He went on to Toronto and, eschewing drafts and player development (his famous "draft schmaft" line will live in infamy), wheeled and dealed the Leafs to two conference championships in 1993 and 1994.
Those two seasons would be the high-water mark for a team that last won a Stanley Cup in 1967.
After the Leafs were dispatched by Vancouver in the 1994 Western Conference finals (the Leafs' conference home at the time), Fletcher created a firestorm of controversy by trading popular captain Wendel Clark for a strapping young Swede named Sundin during the offseason.
The Leafs, however, were dispatched in the first round in 1995 and 1996, and then missed the playoffs the next two seasons. By then, Fletcher was gone.
He would emerge from retirement and work in both Tampa and Phoenix, but his role with both teams was largely advisory and he was fired along with Phoenix GM Mike Barnett last summer.
Fletcher on Tuesday alluded to the fact that he was "setting the table" for Toronto's new GM. The job of identifying and hiring that person will be made significantly easier if Fletcher can provide some crucial rebuilding elements in the interim. Fletcher was signed to a 19-month contract, which will include a short stint as interim GM and a longer term as an adviser; but his value to the team will be entirely measured in what he does between now and the Feb. 26 trade deadline.
The team also announced it has commissioned high-profile sports lawyer Gordon Kirke to spearhead the search for a permanent president and general manager.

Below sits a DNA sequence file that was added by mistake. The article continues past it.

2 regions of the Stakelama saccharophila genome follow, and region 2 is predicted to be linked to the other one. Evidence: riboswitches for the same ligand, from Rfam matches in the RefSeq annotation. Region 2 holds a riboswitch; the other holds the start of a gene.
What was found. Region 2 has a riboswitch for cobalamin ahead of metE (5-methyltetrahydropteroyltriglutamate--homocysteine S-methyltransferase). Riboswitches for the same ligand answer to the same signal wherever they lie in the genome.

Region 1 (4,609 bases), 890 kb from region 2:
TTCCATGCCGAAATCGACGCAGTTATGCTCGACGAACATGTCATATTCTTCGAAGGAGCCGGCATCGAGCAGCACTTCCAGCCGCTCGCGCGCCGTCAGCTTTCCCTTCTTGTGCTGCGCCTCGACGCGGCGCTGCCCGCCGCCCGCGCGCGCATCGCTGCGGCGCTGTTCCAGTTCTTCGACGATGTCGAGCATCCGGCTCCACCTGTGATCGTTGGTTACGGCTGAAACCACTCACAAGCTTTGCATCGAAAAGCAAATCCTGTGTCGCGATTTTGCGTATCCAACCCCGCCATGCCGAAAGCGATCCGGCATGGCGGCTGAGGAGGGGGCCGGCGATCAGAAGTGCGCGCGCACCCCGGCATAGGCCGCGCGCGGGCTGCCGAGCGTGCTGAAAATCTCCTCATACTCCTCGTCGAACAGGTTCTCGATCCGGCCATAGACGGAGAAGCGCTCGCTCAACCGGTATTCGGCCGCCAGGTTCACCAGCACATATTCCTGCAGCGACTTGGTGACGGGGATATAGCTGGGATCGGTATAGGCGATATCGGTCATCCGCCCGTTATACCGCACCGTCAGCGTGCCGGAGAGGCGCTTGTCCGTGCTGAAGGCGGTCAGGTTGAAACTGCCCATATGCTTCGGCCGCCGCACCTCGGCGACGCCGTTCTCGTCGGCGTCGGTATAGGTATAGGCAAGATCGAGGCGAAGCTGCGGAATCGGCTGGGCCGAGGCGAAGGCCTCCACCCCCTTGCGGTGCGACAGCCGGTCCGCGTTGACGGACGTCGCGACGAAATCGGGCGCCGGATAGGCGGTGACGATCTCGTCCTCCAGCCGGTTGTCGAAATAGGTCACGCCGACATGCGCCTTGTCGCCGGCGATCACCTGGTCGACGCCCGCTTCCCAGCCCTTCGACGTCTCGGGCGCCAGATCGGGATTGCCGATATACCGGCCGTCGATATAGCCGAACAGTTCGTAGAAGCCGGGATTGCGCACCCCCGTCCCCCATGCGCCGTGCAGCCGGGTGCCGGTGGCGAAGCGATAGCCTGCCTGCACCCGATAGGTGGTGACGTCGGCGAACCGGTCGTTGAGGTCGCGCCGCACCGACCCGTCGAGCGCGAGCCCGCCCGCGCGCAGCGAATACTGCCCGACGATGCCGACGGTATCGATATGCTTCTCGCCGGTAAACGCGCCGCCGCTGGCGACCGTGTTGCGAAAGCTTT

Maple Leaf Sports and Entertainment president and CEO Richard Peddie, the man who earlier this season acknowledged it was a "mistake" to hire the inexperienced Ferguson, insisted Tuesday the new GM will have complete autonomy over the hockey operations. And while Peddie insisted it was a "myth" that the board has been meddlesome in the past, there is little doubt one of the stumbling blocks in hiring a quality GM will be ensuring candidates they will have the autonomy that Ferguson did not.
No doubt Kirke's search will include thorough, if quiet, examination of the interest and contractual status of the game's finest team-builders, most notably Brian Burke in Anaheim, Ken Holland in Detroit, Doug Wilson in San Jose, Jim Rutherford in Carolina and David Poile in Nashville.
An organization as wealthy as the Leafs has no excuse for not hiring the finest hockey talent available, especially as it applies to upper management, where there is no salary cap.
The fact that management has not done just that up to this point is a reflection of a group that appears incapable of grasping the most basic hockey tenets -- hire the best and let them do their job.
Perhaps Fletcher's hiring will be the first step down that long road to respectability. The next few weeks will tell us if that's possible.
Scott Burnside is the NHL writer for ESPN.com.
There should be only one point to the Maple Leafs' hiring of Cliff Fletcher, and that's to move team captain Mats Sundin.